A highlight of my recent visit with MA Online Journalism students to the BBC’s user generated content hub was the opportunity to ask this question posed by Andy Mabbett via Twitter: ‘Why don’t you link back to people if they send a picture in?’ (audio embedded above and here).
The UGC Hub’s head, Matthew Eltringham, gave this response:
“We credit their picture … we absolutely embrace the principle of linking on and through. I think the question would be – if Andy sends in a picture because he happened to witness a particular event, how relevant is the rest of his content to the audience. I think we’d have to take a view on that.”
It was a highlight because something clicked in my head at this point. You see, we’d spent some of the previous conversation talking about how the UGC hub verifies the reliability of user generated content, and it struck me that this view of the link as content could risk missing a key aspect of linking: context.
In an online environment one of the biggest signals in how we build a picture of the trustworthiness of someone or something is the links surrounding it. Who is that person friends with? What does this website link to? Who gathers here? What do they say? What else does this person do? What is their background, their interests, their beliefs?
All of this is invaluable context to us as users, not just the BBC.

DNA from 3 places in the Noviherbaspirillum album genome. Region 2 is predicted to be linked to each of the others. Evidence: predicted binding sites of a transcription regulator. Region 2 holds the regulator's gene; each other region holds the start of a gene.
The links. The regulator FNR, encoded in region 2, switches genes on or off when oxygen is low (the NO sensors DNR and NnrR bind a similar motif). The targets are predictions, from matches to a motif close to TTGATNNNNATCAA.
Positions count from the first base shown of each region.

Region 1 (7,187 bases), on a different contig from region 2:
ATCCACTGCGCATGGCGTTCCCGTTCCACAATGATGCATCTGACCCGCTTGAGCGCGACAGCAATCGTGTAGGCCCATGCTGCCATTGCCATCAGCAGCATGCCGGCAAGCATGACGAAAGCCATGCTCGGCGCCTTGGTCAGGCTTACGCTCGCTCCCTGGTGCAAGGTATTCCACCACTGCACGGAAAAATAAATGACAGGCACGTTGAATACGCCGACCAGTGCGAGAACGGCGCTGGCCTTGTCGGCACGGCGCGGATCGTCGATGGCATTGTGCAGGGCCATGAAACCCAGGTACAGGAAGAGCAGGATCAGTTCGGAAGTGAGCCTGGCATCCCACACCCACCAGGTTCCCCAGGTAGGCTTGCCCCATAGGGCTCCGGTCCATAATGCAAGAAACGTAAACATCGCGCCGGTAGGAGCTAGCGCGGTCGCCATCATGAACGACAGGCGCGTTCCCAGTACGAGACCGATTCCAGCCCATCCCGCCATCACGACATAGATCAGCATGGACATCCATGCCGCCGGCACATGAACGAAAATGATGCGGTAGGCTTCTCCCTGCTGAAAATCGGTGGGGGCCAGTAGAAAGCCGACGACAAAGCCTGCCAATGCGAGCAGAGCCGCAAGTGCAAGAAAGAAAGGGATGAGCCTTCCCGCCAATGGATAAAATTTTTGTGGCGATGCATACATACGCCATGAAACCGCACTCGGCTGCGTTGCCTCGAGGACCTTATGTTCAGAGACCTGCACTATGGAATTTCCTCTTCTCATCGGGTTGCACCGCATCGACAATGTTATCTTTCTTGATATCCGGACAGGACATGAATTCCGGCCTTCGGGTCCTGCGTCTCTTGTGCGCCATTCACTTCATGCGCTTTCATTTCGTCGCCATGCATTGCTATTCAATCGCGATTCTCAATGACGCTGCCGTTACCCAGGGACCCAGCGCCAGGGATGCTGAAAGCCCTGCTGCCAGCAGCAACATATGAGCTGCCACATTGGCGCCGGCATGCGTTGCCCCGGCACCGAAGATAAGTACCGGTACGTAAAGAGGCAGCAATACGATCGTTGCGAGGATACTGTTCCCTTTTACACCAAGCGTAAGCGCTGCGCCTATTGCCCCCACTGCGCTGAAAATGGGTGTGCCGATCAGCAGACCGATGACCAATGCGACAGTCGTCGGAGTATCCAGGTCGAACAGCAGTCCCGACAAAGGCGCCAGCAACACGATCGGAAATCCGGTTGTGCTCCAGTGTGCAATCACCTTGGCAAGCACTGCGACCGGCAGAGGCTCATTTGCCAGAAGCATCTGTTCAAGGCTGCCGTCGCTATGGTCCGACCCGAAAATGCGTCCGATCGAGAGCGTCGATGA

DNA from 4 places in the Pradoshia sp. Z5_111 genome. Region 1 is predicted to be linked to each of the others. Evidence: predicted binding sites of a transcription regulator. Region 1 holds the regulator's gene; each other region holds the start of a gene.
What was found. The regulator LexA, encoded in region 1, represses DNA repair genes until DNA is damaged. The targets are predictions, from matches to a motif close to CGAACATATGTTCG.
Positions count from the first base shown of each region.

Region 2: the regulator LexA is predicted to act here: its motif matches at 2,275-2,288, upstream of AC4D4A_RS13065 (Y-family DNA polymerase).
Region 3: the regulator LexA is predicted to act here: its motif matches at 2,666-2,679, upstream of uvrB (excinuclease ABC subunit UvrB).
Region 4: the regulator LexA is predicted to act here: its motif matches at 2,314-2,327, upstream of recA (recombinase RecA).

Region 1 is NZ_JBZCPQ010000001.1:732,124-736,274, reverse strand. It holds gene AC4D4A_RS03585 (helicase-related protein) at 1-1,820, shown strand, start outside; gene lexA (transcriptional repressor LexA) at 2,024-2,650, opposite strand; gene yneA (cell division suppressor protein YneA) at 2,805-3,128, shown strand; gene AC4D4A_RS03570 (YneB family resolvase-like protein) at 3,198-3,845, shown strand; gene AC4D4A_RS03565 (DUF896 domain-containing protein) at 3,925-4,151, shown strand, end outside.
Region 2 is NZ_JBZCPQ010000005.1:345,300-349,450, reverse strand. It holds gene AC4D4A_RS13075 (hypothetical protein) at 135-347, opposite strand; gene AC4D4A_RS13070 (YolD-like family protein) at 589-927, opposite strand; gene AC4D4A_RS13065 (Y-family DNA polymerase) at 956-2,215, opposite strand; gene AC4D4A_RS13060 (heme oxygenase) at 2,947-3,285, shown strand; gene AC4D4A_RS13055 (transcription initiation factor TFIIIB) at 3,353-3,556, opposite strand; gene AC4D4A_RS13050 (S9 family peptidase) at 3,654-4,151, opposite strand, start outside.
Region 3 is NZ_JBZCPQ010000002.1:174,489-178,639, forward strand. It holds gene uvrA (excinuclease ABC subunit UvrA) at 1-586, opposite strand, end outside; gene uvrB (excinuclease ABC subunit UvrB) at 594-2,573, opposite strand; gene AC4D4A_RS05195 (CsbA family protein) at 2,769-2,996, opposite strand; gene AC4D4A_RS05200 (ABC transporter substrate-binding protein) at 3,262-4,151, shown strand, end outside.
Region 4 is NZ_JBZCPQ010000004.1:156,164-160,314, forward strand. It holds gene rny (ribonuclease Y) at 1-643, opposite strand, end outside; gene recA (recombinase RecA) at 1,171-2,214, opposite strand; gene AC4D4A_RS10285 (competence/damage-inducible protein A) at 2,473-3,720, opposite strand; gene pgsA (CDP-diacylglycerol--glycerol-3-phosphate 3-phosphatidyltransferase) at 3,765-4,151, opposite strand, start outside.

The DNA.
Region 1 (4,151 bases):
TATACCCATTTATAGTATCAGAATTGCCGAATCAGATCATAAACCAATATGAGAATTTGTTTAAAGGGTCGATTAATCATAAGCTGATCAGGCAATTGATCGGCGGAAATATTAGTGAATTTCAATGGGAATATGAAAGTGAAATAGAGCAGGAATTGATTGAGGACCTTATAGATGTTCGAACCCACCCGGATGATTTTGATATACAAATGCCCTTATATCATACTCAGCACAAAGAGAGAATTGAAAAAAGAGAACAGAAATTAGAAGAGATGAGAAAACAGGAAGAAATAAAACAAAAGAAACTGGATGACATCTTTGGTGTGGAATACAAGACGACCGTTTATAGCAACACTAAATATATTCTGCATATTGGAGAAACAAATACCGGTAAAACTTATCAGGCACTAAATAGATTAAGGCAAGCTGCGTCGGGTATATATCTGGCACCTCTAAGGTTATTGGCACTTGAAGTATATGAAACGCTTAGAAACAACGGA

While we increasingly talk about the role of publishers as curators of content [caveat], we should perhaps start thinking about how publishers are also curators of context.
Curators of context
And on this front, the corporation appears to have an enormous culture shift on its hands – a shift that it has been pushing in public for years, with varying degrees of success in different parts of the organisation.
BBC Radio, and many BBC TV programmes, for example, use users’ pictures and tweets and link and credit as a matter of course, while some parts of BBC News do link directly to research papers.
Yesterday I blogged about the frustration of Ben Goldacre at the refusal of parts of the BBC News website to deep link to scientific journal articles. In the comments to Ben’s post, ‘Gimpy’ says that the journalist quoted by Goldacre told him in “early 2008” that linking was “something which must be reviewed”.
In May 2008 the BBC Trust said linking needed major improvements, and in October 2008 the Head of Multimedia said linking to external websites was a vital part of its future.
And this month, the corporation’s latest strategic review pledges:
“to “turn the site into a window on the web” by providing at least one external link on every page and doubling monthly ‘click-throughs’ to external sites: “making the best of what is available elsewhere online an integral part of the BBC’s offer to audiences”.”
Most recently, this week the BBC’s announcement of 25% cuts to its online spend motivated Erik Huggers to make this statement at a DTG conference:
“Why can’t we find a way to take all that traffic and help share it with other public service broadcasters and with other public bodies so that if our boat rises on the tide, everyone’s boat rises on the tide?
“Rather than trying to keep all that traffic inside the BBC’s domain we’re going to link out very aggressively and help other organisations pull their way up on the back of the investments that the BBC has made in this area.”
To be fair, unlike other media organisations, at least the BBC is talking about doing something about linking (and if you want to nag them, here’s their latest consultation).
But please, enough talk already. Auntie, give us the context.
UPDATE: More on the content vs context debate from Kevin Anderson.
UPDATE 2: The BBC have started a debate on the issue on their Editors’ Blog